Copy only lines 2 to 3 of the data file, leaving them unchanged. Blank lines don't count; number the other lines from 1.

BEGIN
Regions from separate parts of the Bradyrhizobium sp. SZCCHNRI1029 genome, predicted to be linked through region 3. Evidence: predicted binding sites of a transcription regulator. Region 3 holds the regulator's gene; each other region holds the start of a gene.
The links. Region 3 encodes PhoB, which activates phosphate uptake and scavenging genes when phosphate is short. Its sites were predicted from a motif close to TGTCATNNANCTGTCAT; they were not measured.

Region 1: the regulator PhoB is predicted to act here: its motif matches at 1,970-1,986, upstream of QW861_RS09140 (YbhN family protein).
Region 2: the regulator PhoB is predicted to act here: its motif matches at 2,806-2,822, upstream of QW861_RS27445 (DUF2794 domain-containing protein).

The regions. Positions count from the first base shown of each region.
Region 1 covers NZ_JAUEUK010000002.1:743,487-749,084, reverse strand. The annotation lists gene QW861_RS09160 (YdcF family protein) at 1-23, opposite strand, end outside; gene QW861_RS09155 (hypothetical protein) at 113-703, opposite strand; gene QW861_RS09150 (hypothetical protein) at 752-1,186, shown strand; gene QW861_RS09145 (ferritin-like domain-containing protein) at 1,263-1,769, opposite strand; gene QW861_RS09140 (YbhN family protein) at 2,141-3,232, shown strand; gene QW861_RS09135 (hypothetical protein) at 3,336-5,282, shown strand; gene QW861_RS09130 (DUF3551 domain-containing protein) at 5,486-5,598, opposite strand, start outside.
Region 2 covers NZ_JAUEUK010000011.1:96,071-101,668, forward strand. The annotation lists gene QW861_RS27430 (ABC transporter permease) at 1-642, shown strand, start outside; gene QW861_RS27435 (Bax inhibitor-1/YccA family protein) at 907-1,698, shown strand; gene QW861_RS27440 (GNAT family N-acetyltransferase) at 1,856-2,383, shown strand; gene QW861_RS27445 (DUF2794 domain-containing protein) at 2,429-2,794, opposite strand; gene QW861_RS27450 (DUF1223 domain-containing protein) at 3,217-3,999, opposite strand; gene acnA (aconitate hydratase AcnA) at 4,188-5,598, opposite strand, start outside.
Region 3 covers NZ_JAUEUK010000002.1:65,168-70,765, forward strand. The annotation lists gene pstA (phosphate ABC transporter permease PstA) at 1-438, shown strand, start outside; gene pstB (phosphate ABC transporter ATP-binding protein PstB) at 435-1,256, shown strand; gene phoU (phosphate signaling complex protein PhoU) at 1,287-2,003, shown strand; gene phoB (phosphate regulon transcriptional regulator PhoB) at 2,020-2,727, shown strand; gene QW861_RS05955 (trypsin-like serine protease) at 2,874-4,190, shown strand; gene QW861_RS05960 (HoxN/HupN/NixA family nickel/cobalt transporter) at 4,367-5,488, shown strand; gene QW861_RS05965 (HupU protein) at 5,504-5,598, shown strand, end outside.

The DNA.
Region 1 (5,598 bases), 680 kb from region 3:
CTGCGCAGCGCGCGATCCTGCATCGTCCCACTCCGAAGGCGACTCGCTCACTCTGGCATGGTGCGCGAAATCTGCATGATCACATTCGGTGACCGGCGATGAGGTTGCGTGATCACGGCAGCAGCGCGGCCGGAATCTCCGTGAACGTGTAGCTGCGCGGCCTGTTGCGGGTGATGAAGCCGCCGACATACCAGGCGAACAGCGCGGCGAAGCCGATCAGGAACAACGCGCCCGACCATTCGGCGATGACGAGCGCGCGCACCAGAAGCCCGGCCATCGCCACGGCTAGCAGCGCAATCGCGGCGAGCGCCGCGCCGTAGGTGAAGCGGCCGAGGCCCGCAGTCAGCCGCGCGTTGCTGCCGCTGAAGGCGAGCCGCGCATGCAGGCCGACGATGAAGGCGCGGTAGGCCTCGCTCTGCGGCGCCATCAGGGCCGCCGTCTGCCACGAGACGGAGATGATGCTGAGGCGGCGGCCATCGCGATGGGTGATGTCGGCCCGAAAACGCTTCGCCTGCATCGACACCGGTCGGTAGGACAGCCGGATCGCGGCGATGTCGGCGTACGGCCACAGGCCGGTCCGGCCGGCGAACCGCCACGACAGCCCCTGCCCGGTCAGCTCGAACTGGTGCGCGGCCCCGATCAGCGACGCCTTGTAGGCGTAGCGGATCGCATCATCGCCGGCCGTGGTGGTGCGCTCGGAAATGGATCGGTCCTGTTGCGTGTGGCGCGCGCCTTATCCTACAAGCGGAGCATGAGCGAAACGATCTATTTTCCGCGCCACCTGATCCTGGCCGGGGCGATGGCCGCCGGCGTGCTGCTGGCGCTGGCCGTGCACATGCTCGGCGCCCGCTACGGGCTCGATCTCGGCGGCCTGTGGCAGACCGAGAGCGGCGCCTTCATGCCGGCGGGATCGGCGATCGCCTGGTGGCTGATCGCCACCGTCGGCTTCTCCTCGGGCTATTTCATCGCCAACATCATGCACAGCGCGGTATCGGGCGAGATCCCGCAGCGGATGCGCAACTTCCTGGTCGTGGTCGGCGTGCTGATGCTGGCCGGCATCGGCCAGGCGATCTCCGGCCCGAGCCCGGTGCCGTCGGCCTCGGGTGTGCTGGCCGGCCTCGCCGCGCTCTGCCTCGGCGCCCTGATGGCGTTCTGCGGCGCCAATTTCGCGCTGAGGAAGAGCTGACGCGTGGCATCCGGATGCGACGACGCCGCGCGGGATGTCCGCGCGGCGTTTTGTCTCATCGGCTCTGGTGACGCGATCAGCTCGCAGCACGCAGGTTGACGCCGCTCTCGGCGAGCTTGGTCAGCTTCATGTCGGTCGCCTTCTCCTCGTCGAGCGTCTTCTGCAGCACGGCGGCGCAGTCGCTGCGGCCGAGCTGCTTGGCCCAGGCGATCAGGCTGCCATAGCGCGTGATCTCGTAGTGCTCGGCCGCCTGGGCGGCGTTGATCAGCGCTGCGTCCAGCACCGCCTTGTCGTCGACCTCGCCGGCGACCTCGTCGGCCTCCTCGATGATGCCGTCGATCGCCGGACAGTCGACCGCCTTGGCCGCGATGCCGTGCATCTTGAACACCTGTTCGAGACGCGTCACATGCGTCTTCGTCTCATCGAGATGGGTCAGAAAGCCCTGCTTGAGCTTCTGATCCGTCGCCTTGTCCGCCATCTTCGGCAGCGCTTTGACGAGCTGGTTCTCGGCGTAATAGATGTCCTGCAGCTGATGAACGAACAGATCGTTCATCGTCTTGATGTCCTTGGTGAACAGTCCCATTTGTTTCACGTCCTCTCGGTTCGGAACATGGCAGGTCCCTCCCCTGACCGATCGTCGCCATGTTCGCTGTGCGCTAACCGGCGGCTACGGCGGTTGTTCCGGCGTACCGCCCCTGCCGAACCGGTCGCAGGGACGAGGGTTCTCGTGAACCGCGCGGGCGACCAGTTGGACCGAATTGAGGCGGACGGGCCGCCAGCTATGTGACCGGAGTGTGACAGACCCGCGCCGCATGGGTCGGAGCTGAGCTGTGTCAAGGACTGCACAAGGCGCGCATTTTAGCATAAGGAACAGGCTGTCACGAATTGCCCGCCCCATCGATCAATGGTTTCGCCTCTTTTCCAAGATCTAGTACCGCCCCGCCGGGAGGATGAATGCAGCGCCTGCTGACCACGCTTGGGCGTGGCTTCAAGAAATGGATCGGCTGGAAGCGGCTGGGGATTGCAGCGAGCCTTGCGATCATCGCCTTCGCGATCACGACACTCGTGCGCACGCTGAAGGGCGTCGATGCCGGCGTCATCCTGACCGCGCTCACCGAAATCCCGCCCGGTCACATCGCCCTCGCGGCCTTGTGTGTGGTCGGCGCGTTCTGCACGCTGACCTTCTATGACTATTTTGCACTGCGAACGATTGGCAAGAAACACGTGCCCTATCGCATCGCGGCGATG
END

The links. Region 3 encodes PhoB, which activates phosphate uptake and scavenging genes when phosphate is short. Its sites were predicted from a motif close to TGTCATNNANCTGTCAT; they were not measured.

Region 1: the regulator PhoB is predicted to act here: its motif matches at 1,970-1,986, upstream of QW861_RS09140 (YbhN family protein).